The European Court of Justice (ECJ) recently gave a preliminary ruling on whether the 3D shape of the four fingered KitKat is capable of being trade marked.
Section 3 of the Trade Marks Act 1994 (TMA) states that a trade mark must not be registered if the mark:
- is devoid of distinctive character (section 3(1)(b), implementing Article 3(1)(b) of the Trade Marks Directive (2008/95/EC) (Directive)). i.e you cannot trade mark APPLE for apples, but it was capable of registration in relation to computer software and mobile technology;
- consists exclusively of the shape which results from the nature of the goods themselves (section 3(2)(a), implementing Article 3(1)(e)(i) of the Directive). i.e a banana;
- consists exclusively of the shape of goods which is necessary to obtain a technical result (section 3(2)(b), implementing Article 3(1)(e)(ii) of the Directive). i.e a screw cap on a bottle;
In 2013, the Intellectual Property office (IPO) rejected Nestle’s application to register the four-fingered chocolate bar as a three-dimensional trade mark. Cadbury also opposed the application, arguing that the shape alone was not distinctive enough to associate it with KitKat. There is also a four fingered bar called Kvikk Lunsj, (translating as “quick lunch”) which was launched in the 1930s in Norway. The IPO decided that the chocolate bar was not capable of registration on the grounds that the mark was devoid of distinctive character, and consisted exclusively of the shape which was necessary to obtain a technical result, in breach of sections 3(1)(b) and 3(2)(b) of the TMA.
Nestle appealed the IPO’s decision and in January last year, the High Court referred a number of technical questions to the ECJ which we now have the answers to:
In order for a trade mark to acquire distinctive character, would it be enough for persons to recognise the four-finger bar and associate it with KitKat; or must KitKat prove that persons rely on the four-finger bar (and not the KitKat logo on the bar) as an indication that it is a KitKat?
The essential function of a trade mark is to allow the public to determine the origin of the goods, distinguishable from other goods. In order to evidence acquired distinctiveness, the applicant must show that the relevant public perceives the mark as exclusively designating origin. In other words, would you look at a four- finger chocolate bar and straight away think “KitKat” in the absence of the KitKat logo. The applicant must prove that that the mark is capable of registration in isolation, if that mark is used in conjunction with a registered mark.
If a KitKat has several features where some may be a result of the nature of the goods themselves, and other features are necessary to obtain a technical result, is registration of the KitKat shape prevented by Article 3(1)(e)(i) or 3(1)(e)(ii) or by both articles?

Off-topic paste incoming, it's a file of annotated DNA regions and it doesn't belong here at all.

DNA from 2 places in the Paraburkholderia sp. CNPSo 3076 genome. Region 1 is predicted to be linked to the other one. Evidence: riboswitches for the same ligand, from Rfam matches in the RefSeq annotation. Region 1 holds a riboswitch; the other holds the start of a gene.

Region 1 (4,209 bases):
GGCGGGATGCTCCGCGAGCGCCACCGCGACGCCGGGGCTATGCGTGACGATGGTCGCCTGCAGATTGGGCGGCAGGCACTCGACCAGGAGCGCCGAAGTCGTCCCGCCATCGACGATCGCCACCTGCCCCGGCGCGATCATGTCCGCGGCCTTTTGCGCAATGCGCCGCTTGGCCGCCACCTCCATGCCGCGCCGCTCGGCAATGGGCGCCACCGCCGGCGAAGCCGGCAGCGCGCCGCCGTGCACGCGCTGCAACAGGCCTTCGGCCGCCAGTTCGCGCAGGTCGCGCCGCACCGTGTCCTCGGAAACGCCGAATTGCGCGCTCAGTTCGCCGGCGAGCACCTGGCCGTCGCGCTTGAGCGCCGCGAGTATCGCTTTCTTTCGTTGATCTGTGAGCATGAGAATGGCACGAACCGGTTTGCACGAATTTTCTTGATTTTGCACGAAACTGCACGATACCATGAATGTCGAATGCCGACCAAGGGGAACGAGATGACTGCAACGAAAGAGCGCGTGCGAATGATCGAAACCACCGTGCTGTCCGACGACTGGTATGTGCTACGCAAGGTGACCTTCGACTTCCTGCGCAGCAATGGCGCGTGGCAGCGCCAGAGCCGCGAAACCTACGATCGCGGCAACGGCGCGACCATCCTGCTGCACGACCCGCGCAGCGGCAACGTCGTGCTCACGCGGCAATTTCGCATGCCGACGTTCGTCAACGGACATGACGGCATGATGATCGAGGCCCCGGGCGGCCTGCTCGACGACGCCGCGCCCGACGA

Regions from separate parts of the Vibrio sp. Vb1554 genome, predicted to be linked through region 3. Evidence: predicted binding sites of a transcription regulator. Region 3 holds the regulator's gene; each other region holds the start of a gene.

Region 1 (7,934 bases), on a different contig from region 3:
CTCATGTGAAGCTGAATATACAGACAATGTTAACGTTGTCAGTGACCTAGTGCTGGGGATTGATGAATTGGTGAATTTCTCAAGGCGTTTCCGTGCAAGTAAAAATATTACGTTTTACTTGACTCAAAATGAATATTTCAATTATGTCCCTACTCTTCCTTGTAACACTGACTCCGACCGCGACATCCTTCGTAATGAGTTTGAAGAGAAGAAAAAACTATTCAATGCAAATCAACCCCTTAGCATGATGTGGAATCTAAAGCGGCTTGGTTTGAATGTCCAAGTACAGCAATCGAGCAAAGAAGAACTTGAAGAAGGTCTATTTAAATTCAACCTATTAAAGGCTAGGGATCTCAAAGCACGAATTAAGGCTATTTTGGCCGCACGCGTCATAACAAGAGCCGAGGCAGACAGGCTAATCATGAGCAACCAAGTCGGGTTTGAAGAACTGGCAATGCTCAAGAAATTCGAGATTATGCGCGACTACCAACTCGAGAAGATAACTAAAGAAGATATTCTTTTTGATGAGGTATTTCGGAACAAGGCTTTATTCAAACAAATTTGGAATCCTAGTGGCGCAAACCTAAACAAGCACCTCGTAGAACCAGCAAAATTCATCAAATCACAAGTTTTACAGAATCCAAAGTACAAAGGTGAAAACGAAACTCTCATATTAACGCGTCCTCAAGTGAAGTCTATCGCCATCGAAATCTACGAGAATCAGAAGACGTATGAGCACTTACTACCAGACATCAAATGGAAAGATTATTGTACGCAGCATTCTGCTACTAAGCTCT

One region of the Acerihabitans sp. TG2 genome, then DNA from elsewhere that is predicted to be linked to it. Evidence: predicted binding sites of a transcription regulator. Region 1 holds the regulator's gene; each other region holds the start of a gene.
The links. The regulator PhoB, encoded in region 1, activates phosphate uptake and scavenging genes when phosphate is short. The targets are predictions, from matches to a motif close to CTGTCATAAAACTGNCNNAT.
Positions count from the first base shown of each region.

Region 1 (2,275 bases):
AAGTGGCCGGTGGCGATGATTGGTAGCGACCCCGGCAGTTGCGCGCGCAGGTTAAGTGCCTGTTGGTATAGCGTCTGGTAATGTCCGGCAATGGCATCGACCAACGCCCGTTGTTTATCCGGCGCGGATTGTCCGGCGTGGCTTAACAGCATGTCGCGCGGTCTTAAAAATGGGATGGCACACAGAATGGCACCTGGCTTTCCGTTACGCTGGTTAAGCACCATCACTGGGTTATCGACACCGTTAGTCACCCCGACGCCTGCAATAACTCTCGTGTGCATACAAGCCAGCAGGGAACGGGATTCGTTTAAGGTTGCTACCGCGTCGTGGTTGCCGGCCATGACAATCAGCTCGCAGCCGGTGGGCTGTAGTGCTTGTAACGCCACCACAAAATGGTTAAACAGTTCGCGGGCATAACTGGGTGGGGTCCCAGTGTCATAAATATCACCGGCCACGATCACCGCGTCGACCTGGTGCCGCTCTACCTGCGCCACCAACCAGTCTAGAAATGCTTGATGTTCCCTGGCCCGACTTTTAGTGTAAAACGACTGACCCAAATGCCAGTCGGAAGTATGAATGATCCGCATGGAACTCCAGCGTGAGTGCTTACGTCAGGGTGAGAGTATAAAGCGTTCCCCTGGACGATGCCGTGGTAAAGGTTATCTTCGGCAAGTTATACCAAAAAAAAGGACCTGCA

The ECJ held that a shape is not capable of registration if it has a mixture of features that contravene different provisions of Article 3(1)(e) of the Directive, as long as at least one of the objections applies fully to the shape. So an application may not be refused where none of the grounds apply, but only one ground needs to be fully applicable for registration to be rejected.
Can an application be refused where the four-finger shape of the KitKat relates to the way it is manufactured as opposed to the manner in which the bar functions?
With regards to the “necessary to achieve a technical result” section of Article 3(1)(e)(ii), the ECJ held that this relates only to the functionality of the goods and not the manner in which they are manufactured. The ECJ reached their decision by giving the provision a literal interpretation which refers only to a “technical result”. They also looked at the objective of the legislation, which is to prevent a registrant gaining a monopoly over the functionality of a product.
The “technical result” provision which does not apply to the manner of manufacture will be welcomed by those wishing to trade mark their 3D shapes. Interestingly, the ECJ’s decision was contrary to that of the Attorney General’s opinion in June 2015, who recommended that the ECJ should interpret the provision to include the way goods are manufactured.
We imagine that Nestle will now have an uphill climb to register the four-finger KitKat, as they must now show that the public would recognise the chocolate bar by its unpackaged shape alone in order to prove acquired distinctiveness. This will be difficult to prove as the bar contains the KitKat trade mark on each finger. However, Nestle has a track record when it comes to registering difficult trade marks. “Have a break” was finally registered in 2006 after a 40 year battle.
It will be interesting to see how KitKat react to this ruling and no doubt Cadbury will be keeping a watchful eye. The feud between the two chocolate giants started when Cadbury trade marked their famous colour purple. Nestle objected to the registration resulting in a long legal dispute. The Court of Appeal held that Cadbury’s purple was not capable of registration and did not allow an appeal to the Supreme Court.